Paid in Exposure: When Should You Work for Free? | StageMilk
should an actor work for free

Paid in Exposure: When Should You Work for Free?

Written by on | Acting Tips

There is no easy answer to this question—not at the start of your career, not in the midst of it. Unpaid work will be around as long as it remains a foundational part of the creative industry’s economy, and while this very point is worth some serious consideration (and action, someday) it is important to remember that not every unpaid job is necessarily one to avoid. There are many positive reasons to work for free as an actor, for yourself and your community; the trick is knowing how to navigate good and bad opportunities, minimise exploitation and grow to understand your own self-worth.

When You Can Afford It

This should be your first, and most important, consideration. Work for free when you can afford to do so, and the unpaid job does not jeopardise other paid opportunities—acting or otherwise. It can be very easy, especially at the start of your career, to feel as though you’re setting a dangerous precedent turning down any offers whatsoever: if you don’t say “yes” today then they’ll not ask you next time. This, simply, is not true. The collaborators worth your time will call again with the next project, and should respect you for being professional enough not to agree to a commitment that will put a strain on your work/life balance (and ultimately affect the quality of your performance). The people who don’t respect this can’t be trusted; you’ve probably avoided a toxic work environment, and they will usually burn themselves out anyway.

Sometimes, a paid gig can present itself when you are already committed to an unpaid one. If this happens, and you believe that there is sufficient time for your producers to find a suitable replacement, it is probably best for you to take the paid opportunity. As above, good collaborators will respect your choice to do so, and will understand that paid work that sustains you financially has to take precedence.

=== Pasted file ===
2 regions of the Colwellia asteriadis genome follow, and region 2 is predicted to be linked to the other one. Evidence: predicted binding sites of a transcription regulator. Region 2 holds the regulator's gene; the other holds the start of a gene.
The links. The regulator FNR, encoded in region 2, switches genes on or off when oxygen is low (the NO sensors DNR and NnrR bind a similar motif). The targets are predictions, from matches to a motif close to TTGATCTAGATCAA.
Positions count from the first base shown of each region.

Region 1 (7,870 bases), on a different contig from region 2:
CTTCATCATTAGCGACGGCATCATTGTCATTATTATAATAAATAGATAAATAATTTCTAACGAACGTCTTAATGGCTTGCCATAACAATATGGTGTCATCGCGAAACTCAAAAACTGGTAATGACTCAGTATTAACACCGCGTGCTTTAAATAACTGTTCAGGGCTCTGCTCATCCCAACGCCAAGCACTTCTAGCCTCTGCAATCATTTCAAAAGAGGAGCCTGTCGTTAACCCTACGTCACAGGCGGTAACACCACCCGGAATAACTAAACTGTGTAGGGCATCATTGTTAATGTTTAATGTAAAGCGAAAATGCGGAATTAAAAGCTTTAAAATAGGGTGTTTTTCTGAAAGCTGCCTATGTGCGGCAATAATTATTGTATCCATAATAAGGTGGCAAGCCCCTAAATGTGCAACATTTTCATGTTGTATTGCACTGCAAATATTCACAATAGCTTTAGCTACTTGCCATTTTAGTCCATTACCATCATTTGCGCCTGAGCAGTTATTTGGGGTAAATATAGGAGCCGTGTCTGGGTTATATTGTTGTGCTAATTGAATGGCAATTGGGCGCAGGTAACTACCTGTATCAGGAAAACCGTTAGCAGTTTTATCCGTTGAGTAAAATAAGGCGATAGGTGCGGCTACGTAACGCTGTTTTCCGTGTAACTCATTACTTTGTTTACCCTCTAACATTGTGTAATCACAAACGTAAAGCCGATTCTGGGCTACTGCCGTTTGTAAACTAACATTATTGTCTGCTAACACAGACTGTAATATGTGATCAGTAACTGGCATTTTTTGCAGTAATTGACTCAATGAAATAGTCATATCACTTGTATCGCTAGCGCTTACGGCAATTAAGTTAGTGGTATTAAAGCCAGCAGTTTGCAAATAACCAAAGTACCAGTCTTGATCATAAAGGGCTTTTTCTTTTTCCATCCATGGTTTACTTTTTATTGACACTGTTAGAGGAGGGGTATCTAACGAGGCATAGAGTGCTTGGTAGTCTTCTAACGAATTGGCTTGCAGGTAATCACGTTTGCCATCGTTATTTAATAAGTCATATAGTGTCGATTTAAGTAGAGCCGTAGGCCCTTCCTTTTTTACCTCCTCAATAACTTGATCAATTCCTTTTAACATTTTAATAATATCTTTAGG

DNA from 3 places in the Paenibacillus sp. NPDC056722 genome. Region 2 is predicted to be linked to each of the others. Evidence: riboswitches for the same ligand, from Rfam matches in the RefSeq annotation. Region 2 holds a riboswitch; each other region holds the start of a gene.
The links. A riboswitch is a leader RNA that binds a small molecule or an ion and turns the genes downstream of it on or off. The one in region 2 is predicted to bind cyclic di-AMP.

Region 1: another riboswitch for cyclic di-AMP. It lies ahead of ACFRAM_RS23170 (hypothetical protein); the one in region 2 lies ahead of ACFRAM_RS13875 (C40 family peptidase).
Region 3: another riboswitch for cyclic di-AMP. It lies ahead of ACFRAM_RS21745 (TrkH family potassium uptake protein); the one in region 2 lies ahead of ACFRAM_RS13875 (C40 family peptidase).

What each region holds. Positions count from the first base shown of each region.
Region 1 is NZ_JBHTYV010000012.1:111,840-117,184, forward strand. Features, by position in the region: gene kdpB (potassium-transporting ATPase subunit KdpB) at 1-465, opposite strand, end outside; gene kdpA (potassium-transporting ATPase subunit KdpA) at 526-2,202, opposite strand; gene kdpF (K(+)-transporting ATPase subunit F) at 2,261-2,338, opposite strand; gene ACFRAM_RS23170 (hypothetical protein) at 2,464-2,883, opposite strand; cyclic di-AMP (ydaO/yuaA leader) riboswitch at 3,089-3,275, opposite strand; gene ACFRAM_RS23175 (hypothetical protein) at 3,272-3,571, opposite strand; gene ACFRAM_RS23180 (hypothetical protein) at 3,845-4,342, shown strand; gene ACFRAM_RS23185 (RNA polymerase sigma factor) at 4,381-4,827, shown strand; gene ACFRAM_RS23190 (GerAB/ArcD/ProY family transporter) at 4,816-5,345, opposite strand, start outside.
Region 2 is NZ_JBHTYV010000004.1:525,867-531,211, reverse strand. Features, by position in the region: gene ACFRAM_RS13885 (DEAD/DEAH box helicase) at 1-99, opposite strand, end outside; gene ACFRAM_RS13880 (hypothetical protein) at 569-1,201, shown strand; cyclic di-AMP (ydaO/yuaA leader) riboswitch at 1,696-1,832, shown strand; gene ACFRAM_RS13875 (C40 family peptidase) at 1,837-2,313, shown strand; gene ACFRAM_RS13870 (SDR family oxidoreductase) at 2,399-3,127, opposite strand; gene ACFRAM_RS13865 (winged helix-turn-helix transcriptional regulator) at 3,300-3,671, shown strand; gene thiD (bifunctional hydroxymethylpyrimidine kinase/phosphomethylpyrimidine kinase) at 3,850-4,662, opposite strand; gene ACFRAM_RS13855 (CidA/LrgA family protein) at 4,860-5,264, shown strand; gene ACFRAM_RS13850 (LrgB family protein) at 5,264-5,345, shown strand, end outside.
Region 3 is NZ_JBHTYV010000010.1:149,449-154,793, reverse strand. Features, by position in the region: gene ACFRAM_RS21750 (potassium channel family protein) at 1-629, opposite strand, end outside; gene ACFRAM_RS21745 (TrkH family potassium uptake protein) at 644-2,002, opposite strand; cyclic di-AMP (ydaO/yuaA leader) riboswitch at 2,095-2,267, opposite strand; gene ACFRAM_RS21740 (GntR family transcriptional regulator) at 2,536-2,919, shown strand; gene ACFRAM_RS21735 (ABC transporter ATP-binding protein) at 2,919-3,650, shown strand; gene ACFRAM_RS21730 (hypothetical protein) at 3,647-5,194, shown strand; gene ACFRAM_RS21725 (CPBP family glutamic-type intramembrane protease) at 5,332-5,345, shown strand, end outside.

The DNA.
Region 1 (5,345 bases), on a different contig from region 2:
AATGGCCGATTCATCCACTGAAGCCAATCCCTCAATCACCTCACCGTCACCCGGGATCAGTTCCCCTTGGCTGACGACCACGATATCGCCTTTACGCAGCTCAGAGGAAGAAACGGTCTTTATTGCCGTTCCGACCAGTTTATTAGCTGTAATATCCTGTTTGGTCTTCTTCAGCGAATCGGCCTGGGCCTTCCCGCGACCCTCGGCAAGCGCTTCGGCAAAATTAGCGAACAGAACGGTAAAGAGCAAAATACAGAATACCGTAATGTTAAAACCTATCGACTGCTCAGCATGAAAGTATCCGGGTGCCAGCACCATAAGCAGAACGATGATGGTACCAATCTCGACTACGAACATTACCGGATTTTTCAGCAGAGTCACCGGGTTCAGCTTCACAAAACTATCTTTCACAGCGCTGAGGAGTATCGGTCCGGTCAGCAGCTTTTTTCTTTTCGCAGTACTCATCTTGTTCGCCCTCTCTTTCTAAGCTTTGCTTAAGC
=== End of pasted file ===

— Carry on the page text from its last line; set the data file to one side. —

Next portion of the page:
Who’s Asking?

Another important consideration: who is the person asking you to do unpaid work, and what is their level of industry seniority/financial security? If you’re approached by a first-time director fresh from a film school degree, it is safe to assume that she is probably investing the same—if not more of—her own resources into the project. If you’re contacted by a well-known casting agent looking to give you a “paid in exposure/experience opportunity” on a web series spec, consider that the larger scope of the production might render your involvement as more exploitative.

There is an inherent privilege displayed by artists who can afford to do sustained unpaid work; they are generally producers of their own projects who may enjoy greater financial stability than many of their peers. While you may still judge an opportunity of this kind as worth your time for a number of other reasons, the question of who is asking you to work for free can be a helpful decider for whether or not you sign onto a job, not to mention an effective means of judging a potential collaborator’s character.

The Investment

One of the primary reasons you may work for no pay is the promise of some other form of compensation—usually in the form of an intangible ‘investment’ into your career. You may undertake work for exposure (although you should always be aware of people who use this in a job description), to gather material for your show-reel, or perhaps because you have an opportunity to collaborate with a writer/director/actor you’ve been hoping to work with. Of course, all jobs, good and bad, are excellent means of developing acting and career experience; when you are newly graduated from drama school you may feel as though another credit line on your Showcast page is reason enough to give up a weekend on location.

If you find yourself struggling to decide whether or not the job is worth the investment, ask yourself how you would feel if the one thing you were looking to take from it were to disappear: if that actor you love was recast, if your monologue was cut, if the film festival they’re sure to get into is shut down. If the job still feels like it would be worthwhile, then go for it—there is almost always more than one reason to invest yourself. However, if you think you’d be miserable without the promised payoff, heed this red flag and consider waiting for the next phone call.

The Community